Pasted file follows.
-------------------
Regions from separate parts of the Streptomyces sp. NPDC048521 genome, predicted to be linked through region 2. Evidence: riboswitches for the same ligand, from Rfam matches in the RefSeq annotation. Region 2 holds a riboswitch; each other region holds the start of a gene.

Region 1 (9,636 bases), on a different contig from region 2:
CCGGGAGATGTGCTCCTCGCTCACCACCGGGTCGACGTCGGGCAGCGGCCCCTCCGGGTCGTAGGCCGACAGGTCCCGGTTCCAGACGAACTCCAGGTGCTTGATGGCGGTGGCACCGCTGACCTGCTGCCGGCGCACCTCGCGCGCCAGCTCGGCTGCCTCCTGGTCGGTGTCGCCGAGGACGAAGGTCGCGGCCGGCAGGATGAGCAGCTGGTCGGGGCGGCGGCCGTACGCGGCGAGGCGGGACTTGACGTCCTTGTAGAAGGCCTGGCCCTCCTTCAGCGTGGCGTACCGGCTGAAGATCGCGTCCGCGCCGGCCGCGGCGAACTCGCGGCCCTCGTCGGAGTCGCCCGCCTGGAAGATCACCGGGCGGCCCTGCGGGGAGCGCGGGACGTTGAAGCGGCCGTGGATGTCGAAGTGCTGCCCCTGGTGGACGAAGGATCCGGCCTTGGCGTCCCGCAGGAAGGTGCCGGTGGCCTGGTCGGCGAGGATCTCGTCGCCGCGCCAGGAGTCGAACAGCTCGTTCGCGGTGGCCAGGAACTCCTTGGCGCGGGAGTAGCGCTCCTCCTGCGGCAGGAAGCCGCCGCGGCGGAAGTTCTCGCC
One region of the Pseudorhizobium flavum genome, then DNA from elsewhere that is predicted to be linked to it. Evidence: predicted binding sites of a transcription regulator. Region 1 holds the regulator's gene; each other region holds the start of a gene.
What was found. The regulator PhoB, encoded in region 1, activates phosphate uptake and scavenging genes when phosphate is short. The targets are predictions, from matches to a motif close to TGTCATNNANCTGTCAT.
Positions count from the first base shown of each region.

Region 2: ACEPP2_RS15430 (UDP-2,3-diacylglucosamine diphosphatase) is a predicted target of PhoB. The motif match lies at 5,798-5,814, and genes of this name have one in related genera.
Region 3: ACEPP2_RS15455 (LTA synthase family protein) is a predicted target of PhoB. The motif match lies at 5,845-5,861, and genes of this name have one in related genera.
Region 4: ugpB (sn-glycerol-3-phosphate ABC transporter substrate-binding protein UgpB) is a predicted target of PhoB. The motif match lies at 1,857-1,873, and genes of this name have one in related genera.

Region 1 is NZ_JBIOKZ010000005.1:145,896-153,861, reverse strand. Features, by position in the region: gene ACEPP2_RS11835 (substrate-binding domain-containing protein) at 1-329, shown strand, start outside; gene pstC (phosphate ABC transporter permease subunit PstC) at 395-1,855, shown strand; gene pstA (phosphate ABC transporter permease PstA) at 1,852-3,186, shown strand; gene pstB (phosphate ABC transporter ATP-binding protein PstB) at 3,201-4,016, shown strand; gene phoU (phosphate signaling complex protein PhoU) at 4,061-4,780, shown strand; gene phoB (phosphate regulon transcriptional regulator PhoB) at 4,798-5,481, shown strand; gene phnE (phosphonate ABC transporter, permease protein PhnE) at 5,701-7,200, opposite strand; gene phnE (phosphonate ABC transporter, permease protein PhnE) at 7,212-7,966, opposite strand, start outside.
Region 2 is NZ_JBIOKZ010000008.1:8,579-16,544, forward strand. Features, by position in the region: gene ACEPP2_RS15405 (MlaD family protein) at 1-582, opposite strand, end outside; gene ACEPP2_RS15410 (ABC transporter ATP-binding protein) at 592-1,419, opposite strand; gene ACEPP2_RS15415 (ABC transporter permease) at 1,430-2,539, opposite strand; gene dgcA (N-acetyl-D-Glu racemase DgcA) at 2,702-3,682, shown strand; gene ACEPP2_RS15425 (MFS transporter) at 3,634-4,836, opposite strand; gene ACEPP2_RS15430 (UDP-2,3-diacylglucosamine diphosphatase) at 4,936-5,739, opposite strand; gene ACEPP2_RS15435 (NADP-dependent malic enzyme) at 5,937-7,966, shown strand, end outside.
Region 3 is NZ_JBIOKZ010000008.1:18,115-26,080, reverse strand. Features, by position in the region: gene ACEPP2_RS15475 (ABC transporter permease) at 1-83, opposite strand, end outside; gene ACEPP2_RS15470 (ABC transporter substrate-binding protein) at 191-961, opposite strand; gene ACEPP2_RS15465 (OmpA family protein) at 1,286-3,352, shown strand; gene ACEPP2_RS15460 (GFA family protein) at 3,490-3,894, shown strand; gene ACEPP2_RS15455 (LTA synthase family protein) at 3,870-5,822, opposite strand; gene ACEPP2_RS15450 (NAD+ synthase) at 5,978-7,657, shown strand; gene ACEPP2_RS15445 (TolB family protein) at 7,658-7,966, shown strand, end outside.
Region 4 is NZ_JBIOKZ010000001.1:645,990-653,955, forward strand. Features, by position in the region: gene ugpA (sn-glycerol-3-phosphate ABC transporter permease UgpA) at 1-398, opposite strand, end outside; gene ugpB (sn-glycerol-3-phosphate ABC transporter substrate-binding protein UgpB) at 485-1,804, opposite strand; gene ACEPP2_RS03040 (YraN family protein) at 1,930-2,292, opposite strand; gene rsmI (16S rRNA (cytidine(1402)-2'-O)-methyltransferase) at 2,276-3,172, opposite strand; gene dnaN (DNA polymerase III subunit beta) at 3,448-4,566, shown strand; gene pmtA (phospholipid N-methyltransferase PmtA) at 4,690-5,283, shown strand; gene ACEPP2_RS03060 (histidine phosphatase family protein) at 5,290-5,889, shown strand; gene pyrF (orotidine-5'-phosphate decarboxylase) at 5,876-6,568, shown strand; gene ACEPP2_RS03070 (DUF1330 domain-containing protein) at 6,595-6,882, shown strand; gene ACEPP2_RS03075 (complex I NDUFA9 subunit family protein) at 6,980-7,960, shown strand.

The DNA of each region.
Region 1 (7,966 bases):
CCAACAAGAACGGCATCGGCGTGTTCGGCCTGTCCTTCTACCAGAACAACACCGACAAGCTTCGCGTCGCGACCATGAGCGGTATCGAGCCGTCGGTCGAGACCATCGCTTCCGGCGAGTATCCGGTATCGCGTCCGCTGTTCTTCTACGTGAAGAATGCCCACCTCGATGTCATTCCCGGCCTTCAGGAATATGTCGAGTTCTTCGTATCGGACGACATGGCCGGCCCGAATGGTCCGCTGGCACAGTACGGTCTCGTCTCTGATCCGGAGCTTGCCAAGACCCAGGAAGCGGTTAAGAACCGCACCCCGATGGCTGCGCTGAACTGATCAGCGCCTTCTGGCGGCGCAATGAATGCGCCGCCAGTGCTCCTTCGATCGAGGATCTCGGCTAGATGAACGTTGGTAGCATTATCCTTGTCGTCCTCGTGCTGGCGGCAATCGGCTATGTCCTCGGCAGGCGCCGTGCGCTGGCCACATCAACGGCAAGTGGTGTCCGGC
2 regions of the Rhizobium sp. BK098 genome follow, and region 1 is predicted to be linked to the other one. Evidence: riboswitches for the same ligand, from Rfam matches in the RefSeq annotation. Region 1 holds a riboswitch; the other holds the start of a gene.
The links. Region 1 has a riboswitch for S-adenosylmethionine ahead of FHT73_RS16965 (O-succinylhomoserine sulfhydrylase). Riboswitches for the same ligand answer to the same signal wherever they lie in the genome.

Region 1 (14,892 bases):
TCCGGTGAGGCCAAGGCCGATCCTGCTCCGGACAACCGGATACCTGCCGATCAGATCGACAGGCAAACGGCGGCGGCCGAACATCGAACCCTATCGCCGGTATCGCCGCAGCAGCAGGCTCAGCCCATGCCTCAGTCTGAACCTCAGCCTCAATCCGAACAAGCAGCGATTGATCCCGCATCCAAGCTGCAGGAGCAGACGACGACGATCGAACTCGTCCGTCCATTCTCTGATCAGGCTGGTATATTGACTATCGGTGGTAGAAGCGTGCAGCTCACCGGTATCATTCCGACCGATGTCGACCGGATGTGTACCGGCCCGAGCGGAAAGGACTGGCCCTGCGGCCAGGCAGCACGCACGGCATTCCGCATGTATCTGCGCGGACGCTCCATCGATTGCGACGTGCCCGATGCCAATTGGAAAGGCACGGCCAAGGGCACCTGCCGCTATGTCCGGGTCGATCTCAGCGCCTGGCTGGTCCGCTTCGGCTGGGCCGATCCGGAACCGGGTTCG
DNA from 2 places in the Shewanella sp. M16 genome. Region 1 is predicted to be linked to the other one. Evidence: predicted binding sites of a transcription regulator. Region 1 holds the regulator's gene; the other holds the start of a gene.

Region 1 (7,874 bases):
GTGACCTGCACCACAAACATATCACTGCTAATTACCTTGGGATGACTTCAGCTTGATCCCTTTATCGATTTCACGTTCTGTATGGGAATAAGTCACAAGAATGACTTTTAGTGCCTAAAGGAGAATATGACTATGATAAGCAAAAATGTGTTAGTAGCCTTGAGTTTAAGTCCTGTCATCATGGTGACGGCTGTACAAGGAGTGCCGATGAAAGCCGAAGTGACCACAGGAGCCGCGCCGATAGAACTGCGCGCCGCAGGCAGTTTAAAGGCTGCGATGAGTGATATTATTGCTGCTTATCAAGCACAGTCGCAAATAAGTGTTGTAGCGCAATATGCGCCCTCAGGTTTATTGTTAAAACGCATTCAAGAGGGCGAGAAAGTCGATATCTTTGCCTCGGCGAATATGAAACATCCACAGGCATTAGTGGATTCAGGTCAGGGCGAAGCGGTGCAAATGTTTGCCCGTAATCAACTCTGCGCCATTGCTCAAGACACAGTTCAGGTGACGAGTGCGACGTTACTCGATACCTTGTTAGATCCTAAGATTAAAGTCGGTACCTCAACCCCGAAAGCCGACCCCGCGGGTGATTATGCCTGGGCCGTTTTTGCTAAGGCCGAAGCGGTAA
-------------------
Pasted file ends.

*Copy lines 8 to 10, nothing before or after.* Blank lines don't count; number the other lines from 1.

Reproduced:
Region 3: ACEPP2_RS15455 (LTA synthase family protein) is a predicted target of PhoB. The motif match lies at 5,845-5,861, and genes of this name have one in related genera.
Region 4: ugpB (sn-glycerol-3-phosphate ABC transporter substrate-binding protein UgpB) is a predicted target of PhoB. The motif match lies at 1,857-1,873, and genes of this name have one in related genera.

Region 1 is NZ_JBIOKZ010000005.1:145,896-153,861, reverse strand. Features, by position in the region: gene ACEPP2_RS11835 (substrate-binding domain-containing protein) at 1-329, shown strand, start outside; gene pstC (phosphate ABC transporter permease subunit PstC) at 395-1,855, shown strand; gene pstA (phosphate ABC transporter permease PstA) at 1,852-3,186, shown strand; gene pstB (phosphate ABC transporter ATP-binding protein PstB) at 3,201-4,016, shown strand; gene phoU (phosphate signaling complex protein PhoU) at 4,061-4,780, shown strand; gene phoB (phosphate regulon transcriptional regulator PhoB) at 4,798-5,481, shown strand; gene phnE (phosphonate ABC transporter, permease protein PhnE) at 5,701-7,200, opposite strand; gene phnE (phosphonate ABC transporter, permease protein PhnE) at 7,212-7,966, opposite strand, start outside.